In his 13th NBA season, Johnson was his usual reliable self, averaging 15.8 points, 3.4 rebounds and 2.7 assists in 79 contests. He earned his seventh All-Star bid in eight seasons and led the Nets to the sixth seed in the Eastern Conference. While Johnson's production has steadily declined with age, he's still a very capable scorer who shoots a high percentage, given his style of play. Johnson may not generate many assists, but a shooting percentage better than 45 percent for a guy nicknamed "Iso Joe" isn't too shabby. Part of the reason for the increased efficiency was Johnson's improvement as a three-point shooter. He converted 40 percent of his attempts – the second-highest percentage of his career – making more than two threes per game. Heading into his age-33 season, Johnson will again be the focal point of the Nets' offense. While he may not provide much outside of consistent scoring and decent rebounding numbers, Johnson is one of the better overall options at the league's weakest position. Plus, he's been able to stay relatively healthy, even at his advanced age. Though he has not participated in all 82 games since 2007-08, Johnson has played at least 70 games in 11 of his 13 NBA seasons.
It was evident in his performance last year that the ex-All-Star guard Johnson is on the decline of his career. He posted averages of 16.3 points (43 percent from the field), 3.0 rebounds, 3.5 assists and 0.7 steals, his lowest numbers across the board over the last nine years. Johnson had multiple opportunities to shine, being paired up with backcourt mate Deron Williams, and being the long-range assassin in the shallow Nets rotation. With new additions of Jason Terry, Paul Pierce and Andrei Kirilenko, another decline in numbers for Johnson is more than likely. With the Nets containing a deep roster with several talented guards, Johnson will get fewer touches and could become less effective from a fantasy standpoint. He will still remain a strong source of points and three-pointers made. However, the veteran will head into his 13th season at 32 years of age, and it would take a miracle to see him rejuvenated enough to score in the 20's on a consistent basis like he once did. Consider him a mid- to late-round specialist in most leagues.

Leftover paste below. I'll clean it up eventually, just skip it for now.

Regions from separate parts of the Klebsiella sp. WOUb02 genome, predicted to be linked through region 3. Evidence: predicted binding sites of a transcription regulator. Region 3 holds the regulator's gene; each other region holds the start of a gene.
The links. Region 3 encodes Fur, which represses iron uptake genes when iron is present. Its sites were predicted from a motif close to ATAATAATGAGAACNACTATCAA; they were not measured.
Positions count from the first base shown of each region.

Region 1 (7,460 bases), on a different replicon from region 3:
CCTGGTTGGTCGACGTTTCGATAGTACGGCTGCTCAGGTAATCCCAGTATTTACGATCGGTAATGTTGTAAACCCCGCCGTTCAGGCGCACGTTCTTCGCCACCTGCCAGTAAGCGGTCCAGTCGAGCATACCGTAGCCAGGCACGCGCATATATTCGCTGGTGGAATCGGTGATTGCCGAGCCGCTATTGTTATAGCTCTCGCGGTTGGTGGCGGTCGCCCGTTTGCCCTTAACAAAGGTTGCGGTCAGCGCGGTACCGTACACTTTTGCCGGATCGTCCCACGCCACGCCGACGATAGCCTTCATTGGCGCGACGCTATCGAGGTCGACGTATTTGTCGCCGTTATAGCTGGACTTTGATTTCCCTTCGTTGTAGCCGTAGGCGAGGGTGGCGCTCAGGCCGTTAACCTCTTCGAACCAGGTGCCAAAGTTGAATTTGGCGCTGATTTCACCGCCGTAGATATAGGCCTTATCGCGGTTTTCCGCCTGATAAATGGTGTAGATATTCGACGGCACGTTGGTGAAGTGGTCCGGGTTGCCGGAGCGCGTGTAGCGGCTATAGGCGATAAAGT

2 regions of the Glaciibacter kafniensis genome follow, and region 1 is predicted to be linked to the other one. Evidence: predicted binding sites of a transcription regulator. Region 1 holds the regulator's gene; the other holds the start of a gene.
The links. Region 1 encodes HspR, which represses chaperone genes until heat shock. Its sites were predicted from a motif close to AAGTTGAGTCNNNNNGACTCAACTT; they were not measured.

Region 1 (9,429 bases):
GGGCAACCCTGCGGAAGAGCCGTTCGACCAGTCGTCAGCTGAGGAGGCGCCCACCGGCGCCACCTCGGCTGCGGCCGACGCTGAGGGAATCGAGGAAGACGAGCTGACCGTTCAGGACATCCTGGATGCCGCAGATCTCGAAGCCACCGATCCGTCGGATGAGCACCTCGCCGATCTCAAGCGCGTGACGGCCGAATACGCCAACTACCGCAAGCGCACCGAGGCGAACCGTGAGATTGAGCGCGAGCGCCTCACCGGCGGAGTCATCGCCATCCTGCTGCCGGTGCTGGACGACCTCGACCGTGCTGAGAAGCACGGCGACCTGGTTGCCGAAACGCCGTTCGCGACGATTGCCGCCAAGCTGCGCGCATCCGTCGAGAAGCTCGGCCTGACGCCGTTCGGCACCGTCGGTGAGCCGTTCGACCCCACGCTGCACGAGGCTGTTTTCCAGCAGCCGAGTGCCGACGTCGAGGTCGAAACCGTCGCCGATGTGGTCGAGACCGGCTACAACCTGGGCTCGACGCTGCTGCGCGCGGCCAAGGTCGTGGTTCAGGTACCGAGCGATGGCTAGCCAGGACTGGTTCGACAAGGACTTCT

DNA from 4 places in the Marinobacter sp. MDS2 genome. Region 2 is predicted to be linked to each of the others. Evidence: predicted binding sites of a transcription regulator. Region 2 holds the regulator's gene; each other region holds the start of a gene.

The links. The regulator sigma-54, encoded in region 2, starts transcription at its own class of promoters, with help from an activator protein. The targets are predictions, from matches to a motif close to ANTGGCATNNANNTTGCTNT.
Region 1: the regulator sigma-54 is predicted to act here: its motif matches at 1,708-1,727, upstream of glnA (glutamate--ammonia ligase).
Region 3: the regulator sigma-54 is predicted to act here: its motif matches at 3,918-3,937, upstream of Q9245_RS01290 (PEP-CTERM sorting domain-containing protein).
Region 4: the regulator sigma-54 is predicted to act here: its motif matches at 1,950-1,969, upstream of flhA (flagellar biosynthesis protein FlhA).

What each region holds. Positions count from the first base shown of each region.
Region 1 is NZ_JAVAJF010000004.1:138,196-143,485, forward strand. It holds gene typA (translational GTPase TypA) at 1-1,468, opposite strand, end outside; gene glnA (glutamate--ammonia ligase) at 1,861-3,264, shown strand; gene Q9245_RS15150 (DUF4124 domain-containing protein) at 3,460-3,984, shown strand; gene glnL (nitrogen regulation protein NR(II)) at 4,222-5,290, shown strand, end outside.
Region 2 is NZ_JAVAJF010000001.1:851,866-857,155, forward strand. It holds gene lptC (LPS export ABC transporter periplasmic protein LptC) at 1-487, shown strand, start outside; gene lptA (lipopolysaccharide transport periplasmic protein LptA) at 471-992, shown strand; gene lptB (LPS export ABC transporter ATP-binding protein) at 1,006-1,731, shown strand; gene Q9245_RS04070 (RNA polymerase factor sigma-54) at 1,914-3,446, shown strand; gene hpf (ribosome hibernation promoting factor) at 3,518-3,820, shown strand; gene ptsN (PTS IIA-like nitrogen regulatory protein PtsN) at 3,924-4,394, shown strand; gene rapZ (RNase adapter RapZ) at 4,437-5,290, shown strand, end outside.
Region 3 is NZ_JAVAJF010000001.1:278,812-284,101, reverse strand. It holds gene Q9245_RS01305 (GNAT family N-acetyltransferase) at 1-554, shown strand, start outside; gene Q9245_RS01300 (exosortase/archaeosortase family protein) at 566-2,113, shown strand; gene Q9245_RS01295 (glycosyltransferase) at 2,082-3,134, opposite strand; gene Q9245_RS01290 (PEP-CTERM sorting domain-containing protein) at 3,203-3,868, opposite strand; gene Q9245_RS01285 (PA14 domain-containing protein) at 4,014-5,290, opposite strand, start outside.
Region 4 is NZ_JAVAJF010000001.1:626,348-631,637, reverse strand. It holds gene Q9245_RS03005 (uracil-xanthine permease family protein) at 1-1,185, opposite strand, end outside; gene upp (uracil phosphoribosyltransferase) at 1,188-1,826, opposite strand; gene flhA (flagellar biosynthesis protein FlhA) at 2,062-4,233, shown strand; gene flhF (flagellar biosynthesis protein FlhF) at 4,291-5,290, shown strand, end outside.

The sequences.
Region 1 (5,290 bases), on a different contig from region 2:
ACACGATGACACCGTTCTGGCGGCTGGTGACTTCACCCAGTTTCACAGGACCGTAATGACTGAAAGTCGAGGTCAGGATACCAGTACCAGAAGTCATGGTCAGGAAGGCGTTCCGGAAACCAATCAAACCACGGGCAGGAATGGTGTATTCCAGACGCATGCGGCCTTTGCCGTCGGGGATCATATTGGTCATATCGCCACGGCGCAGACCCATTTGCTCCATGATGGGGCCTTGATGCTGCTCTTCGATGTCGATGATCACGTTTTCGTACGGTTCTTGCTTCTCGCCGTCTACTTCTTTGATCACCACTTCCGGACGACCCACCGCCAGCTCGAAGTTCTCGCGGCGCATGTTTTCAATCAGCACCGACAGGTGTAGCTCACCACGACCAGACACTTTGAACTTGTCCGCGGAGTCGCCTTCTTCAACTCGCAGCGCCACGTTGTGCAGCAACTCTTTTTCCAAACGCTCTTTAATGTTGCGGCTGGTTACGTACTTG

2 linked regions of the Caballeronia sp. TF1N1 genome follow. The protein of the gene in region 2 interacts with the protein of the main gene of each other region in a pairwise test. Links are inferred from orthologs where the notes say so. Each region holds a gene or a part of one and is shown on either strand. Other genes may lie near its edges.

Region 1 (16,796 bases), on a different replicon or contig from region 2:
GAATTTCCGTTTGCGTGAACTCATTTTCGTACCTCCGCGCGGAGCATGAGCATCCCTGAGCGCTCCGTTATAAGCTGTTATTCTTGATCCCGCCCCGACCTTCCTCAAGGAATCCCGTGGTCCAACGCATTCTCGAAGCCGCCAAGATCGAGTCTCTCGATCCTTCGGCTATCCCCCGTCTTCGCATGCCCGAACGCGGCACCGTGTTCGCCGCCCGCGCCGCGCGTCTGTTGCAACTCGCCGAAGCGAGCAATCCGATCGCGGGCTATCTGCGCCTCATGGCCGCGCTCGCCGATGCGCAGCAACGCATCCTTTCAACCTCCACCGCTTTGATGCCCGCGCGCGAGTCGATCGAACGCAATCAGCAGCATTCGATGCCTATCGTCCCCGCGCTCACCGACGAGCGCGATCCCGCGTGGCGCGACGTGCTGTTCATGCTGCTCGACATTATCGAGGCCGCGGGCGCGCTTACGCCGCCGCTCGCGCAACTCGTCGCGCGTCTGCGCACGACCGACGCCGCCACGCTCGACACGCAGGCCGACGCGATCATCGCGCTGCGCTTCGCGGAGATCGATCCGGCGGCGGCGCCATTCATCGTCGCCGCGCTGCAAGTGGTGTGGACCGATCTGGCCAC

After striking out in their efforts to trade for Dwight Howard, the Nets acquired Johnson to co-star with the newly re-signed Deron Williams as the team relocates to Brooklyn. After turning in five consecutive seasons averaging over 20 points per game, and being handsomely rewarded with a max contract, Johnson regressed some the last two seasons, scoring 18.8 points in 2011-12 and seeing his assists fall to 3.9 per game. He’s unlikely to improve his assist total playing as an off-guard with Williams, but Johnson could see his scoring climb with more clean looks from three-point range. Johnson has always been a good complimentary scorer. He shot 38.8 percent from three last season; his highest percentage since posting a 47.8 percent mark in 2004-05 when he was playing alongside Steve Nash in Phoenix. If Johnson does experience a bump in scoring, expect it to be modest, as Williams and Brook Lopez will receive a large volume of shots as well. Playing with Williams should nonetheless allow Johnson to become a more efficient scorer, so his field goal percentage stands to improve with Williams commanding the attention of opposing defenses.